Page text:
"Canst thou draw out Leviathan* with a fishhook?
Or press down his tongue with a cord?
Dare to lay thy hand upon him:
ye shall not do so again."
Job 40: 25, 32
* Sumero-Acadian name for a mythical monster, applied in the Book of Job to the Nile crocodile
American crocodile, Crocodylus acutus, female. Enriquillo National Park, south-western Dominican Republic, Hispaniola.
Their very appearance spells "ancient" and, indeed, that is what they are.
ORDER CROCODYLIA: CROCODILES, ALLIGATORS, AND GAVIALS
The group contains crocodiles, caimans, alligators, and gavials. Like turtles, this is a very ancient lineage that saw the dinosaurs come and go. The largest living reptiles are the Nile crocodile (Crocodylus niloticus) of Africa, and the saltwater or marine crocodile (C. porosus) of south-east Asia and Australia. Both may reach more than seven meters in length and over 500 kilograms in weight. The gavial (Gavialis gangeticus) can be almost as large. The smallest living representative of the group is the West African dwarf crocodile, Osteolemus tetraspis, with an average of one meter in length.
Although, as with turtles, their ancestors date as far back as the
early Triassic period, in certain respects crocodilians are the
most advanced of the non-avian reptiles. Their hearts are
four-chambered, and with such arrangement they achieve at least a
partial separation of arterial and venous blood in their
circulatory systems, thus allowing them to make better use of the
available oxygen. They also have a sort of diaphragm and their
brains possess a cortex.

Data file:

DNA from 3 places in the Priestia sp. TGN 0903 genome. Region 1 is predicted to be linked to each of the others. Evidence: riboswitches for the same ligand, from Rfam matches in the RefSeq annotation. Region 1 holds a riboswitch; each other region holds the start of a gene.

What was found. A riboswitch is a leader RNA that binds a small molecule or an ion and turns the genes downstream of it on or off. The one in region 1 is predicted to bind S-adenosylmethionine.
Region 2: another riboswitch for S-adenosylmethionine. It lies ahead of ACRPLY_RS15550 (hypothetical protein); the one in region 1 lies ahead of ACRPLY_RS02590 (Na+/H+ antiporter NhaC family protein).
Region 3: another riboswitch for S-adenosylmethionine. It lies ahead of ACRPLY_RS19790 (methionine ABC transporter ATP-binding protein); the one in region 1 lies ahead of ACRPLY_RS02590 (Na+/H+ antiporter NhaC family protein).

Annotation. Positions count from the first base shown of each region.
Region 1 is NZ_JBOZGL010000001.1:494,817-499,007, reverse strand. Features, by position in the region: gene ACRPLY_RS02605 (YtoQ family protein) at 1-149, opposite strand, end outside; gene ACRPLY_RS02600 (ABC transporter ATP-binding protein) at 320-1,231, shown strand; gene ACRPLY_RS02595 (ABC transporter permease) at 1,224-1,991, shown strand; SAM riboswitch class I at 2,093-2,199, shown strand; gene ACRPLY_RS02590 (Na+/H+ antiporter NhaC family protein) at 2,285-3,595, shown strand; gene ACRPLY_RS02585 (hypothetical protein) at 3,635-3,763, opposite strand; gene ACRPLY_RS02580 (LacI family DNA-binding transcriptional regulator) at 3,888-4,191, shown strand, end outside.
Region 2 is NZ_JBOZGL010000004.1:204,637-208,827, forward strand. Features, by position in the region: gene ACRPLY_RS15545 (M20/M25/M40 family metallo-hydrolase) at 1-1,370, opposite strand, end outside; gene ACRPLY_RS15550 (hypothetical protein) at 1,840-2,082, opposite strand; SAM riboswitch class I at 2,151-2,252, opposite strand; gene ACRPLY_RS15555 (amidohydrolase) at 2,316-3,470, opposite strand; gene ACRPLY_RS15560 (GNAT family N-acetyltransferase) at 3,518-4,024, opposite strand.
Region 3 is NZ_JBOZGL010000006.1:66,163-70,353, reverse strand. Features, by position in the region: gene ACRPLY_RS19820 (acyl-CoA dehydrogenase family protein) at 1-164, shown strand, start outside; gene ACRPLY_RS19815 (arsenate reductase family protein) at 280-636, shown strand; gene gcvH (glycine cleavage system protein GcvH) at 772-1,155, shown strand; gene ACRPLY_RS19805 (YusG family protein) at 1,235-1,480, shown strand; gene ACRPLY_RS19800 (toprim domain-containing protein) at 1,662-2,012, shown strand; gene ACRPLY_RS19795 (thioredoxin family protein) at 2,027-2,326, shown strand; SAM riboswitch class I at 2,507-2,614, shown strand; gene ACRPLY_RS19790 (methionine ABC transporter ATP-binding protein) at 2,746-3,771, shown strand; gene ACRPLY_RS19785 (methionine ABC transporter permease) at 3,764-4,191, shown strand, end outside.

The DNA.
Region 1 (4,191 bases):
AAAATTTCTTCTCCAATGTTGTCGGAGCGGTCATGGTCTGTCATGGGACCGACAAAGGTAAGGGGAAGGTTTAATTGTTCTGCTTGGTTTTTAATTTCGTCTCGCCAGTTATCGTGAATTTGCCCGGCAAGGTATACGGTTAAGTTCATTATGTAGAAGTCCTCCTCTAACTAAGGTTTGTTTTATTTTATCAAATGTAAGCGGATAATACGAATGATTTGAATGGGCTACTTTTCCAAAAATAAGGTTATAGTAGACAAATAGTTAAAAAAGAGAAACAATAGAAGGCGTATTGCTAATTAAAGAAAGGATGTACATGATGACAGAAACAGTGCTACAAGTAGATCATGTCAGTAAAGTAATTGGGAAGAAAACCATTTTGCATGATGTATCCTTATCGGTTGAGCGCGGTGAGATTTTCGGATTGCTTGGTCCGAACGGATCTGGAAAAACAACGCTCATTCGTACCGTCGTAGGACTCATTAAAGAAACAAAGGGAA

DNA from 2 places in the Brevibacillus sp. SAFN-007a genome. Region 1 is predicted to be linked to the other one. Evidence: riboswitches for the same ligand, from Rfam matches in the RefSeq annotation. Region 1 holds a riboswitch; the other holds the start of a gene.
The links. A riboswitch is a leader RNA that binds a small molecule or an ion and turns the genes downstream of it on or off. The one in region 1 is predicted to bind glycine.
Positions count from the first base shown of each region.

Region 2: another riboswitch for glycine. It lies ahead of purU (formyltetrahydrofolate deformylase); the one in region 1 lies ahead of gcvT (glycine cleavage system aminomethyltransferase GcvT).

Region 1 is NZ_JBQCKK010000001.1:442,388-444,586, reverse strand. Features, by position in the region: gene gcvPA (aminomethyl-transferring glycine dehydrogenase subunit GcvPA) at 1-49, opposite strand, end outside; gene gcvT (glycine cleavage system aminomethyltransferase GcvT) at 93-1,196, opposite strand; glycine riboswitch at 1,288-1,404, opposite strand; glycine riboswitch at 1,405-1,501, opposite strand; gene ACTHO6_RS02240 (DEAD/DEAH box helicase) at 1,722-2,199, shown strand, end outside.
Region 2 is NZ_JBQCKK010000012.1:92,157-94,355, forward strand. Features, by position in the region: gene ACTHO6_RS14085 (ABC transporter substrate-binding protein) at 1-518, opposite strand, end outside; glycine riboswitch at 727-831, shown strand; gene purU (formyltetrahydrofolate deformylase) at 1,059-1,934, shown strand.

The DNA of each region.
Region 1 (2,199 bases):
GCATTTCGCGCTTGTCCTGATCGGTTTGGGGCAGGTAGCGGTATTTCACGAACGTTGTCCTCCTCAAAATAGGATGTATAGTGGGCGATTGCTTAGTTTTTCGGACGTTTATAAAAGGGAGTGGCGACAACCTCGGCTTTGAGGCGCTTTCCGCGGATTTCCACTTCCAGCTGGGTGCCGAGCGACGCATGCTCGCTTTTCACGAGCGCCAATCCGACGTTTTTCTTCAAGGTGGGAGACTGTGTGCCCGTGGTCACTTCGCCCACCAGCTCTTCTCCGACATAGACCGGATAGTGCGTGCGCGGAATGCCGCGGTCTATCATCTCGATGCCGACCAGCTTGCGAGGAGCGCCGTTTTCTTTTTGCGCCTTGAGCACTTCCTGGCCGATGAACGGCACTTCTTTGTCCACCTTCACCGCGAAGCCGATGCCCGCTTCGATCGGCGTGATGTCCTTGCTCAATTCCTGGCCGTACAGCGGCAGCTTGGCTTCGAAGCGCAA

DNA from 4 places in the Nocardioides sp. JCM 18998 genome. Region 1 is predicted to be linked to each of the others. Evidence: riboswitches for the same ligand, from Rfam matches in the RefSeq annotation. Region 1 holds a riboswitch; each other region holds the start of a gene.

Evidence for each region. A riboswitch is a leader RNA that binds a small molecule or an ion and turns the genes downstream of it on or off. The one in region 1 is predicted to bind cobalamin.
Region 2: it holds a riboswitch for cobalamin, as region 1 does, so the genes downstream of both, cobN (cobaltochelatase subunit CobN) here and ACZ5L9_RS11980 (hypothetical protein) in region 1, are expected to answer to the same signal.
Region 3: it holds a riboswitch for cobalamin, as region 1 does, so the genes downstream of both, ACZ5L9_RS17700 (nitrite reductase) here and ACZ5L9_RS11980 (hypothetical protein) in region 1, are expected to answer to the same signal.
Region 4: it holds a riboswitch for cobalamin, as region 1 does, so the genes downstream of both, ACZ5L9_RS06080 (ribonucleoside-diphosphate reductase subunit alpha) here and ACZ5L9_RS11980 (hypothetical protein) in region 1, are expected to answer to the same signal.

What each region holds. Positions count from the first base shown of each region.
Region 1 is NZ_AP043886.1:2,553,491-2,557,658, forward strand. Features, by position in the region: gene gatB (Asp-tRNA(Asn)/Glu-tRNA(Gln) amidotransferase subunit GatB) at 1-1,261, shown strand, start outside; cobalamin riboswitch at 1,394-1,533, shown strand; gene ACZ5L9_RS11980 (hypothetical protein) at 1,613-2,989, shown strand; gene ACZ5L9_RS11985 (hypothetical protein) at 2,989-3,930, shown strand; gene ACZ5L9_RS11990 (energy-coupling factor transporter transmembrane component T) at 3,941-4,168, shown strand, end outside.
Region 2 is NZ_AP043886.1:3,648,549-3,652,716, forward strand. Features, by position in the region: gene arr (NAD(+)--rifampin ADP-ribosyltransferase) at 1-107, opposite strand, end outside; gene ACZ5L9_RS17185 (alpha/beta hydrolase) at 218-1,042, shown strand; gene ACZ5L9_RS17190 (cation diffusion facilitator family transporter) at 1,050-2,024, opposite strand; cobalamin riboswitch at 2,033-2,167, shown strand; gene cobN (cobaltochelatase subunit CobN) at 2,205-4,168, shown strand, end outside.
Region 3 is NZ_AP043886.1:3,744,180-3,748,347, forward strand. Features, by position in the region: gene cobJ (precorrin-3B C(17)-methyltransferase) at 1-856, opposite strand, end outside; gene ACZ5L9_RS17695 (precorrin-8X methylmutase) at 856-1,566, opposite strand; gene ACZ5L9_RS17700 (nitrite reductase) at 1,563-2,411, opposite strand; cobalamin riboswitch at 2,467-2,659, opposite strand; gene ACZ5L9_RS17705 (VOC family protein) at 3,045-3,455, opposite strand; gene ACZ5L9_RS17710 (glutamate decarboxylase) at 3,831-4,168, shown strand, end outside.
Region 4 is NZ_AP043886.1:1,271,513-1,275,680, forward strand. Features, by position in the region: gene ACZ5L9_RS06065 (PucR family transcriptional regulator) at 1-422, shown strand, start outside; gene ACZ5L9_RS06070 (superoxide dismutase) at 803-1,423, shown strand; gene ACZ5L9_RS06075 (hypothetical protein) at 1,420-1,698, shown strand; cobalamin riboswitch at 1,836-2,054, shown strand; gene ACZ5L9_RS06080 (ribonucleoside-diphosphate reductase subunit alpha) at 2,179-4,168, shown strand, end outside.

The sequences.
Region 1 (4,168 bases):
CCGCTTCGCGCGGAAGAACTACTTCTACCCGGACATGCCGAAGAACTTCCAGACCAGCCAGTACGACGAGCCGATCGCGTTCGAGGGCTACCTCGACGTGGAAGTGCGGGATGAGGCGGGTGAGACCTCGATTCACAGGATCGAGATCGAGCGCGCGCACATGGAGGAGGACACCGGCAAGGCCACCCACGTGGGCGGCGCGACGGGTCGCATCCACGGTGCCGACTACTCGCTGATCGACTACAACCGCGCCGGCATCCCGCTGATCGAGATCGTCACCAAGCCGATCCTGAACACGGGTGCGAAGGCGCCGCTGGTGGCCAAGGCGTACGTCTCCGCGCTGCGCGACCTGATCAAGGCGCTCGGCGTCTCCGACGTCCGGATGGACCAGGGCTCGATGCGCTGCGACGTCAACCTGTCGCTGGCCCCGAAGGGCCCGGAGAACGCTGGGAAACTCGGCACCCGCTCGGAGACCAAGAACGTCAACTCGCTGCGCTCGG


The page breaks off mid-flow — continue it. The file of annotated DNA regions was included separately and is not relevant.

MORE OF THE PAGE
All modern crocodilians are aquatic. However, the group was much more diverse in a distant geological past, when terrestrial species were common. Some extinct semi-aquatic species (Deinosuchus and others) were 15-meter monsters that weighted thousands of kilograms and preyed even upon dinosaurs. Others were even more adapted to water, their legs transformed into fins like a seal's, and with a vertical lobe on the tail, which thus looked like that of a fish.
Most at home in water, all crocodilians however lay their eggs on land. Females prepare nests in the form of mounds of mud and rotting vegetation in which they lay their clutches. The heat created by the mass of soil and decomposing leaf litter incubates the eggs. Uncharacteristically among reptiles, female crocodiles fiercely defend their eggs and neonates, keeping guard over them and driving off or killing any potential nest robber that gets too close. They may even help their neonates reach the safety of water by carefully picking them up with their jaws festooned with sharp teeth and tenderly carrying them in such fashion to a safe part of their lake or river.
When in land, crocodilians may look slow and ponderous as they slowly gait bodies to bask on sand bars or mud banks. However, appearances can be highly deceitful. Many a crocodile and caiman can easily outrun a man when in a hurry.
Modern crocodilians are sarcophages that prey on any hapless animal that they can capture and subdue. While neonates and juveniles feed on insects, fish, and frogs, adults will prey on waterfowl, rats, dogs, deer, antelope, and even humans. The largest species in Africa are perfectly capable of capturing and tearing apart buffaloes and zebras.